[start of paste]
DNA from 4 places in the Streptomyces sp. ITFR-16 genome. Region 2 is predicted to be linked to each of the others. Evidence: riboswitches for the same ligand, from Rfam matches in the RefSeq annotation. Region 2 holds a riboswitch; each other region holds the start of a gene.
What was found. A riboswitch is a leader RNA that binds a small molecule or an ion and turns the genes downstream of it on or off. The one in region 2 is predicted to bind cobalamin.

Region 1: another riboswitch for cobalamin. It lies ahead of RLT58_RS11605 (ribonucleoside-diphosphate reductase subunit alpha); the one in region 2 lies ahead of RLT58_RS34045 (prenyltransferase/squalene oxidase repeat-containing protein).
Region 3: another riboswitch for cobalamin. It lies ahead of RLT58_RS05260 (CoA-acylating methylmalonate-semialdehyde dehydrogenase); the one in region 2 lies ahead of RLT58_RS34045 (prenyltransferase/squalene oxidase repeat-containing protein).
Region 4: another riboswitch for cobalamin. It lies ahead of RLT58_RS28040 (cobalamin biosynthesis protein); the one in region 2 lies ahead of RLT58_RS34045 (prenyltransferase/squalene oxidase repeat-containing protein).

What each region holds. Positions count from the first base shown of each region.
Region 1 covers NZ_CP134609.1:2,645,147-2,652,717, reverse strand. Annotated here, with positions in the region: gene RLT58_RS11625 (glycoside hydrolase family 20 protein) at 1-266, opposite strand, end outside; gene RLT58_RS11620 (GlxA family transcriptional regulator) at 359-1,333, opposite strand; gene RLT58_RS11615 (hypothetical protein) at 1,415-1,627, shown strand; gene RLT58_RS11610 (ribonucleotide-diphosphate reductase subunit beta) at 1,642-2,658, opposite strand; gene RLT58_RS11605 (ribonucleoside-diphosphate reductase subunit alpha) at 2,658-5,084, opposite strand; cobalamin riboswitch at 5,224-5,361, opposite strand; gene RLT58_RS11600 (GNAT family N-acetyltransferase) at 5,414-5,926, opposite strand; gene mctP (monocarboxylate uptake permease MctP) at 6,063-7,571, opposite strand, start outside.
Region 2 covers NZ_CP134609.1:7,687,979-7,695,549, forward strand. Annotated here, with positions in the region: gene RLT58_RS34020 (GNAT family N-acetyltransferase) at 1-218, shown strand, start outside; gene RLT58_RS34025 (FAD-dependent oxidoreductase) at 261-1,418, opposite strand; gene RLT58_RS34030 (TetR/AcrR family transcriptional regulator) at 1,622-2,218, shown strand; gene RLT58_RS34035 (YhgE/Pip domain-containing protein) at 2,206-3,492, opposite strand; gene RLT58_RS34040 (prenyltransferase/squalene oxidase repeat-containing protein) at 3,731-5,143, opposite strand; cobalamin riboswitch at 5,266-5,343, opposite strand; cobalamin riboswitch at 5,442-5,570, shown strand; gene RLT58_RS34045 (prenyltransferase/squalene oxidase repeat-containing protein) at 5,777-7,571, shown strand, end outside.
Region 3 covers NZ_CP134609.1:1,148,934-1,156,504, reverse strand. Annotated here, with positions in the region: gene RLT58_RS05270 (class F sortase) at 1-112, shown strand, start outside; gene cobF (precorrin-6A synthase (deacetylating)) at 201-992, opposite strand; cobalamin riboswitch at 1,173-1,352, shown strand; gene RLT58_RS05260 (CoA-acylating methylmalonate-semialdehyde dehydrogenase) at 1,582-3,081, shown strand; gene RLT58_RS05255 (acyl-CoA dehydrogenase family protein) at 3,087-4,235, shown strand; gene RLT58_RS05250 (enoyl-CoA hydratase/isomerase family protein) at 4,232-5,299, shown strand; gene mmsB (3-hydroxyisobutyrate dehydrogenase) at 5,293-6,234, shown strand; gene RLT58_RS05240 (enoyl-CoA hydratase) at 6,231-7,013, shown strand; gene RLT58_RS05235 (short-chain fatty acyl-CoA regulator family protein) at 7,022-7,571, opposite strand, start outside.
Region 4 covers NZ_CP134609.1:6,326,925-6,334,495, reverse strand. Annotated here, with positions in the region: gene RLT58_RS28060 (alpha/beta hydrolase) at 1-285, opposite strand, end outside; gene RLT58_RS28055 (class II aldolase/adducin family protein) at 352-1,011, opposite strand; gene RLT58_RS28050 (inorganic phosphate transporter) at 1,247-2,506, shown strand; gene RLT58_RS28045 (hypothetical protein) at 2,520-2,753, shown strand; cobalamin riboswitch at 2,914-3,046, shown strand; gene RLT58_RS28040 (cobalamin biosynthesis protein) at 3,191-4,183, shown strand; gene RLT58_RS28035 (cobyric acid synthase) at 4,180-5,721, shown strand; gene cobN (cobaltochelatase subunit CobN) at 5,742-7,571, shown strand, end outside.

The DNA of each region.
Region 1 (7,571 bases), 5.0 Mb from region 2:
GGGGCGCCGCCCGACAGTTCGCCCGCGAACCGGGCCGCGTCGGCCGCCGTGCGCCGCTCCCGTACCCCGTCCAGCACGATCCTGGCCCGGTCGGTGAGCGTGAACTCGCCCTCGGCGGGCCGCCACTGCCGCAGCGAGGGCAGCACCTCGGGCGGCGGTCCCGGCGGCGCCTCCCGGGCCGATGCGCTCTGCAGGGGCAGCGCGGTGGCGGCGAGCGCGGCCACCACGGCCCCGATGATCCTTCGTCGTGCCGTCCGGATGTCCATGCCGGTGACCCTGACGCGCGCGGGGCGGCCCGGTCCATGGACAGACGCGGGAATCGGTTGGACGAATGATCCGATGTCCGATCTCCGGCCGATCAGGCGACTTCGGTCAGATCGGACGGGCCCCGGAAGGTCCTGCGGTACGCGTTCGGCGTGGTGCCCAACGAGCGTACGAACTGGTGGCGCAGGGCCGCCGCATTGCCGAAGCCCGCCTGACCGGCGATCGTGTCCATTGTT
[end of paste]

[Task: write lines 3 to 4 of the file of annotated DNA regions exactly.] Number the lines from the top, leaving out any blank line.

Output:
Region 1: another riboswitch for cobalamin. It lies ahead of RLT58_RS11605 (ribonucleoside-diphosphate reductase subunit alpha); the one in region 2 lies ahead of RLT58_RS34045 (prenyltransferase/squalene oxidase repeat-containing protein).
Region 3: another riboswitch for cobalamin. It lies ahead of RLT58_RS05260 (CoA-acylating methylmalonate-semialdehyde dehydrogenase); the one in region 2 lies ahead of RLT58_RS34045 (prenyltransferase/squalene oxidase repeat-containing protein).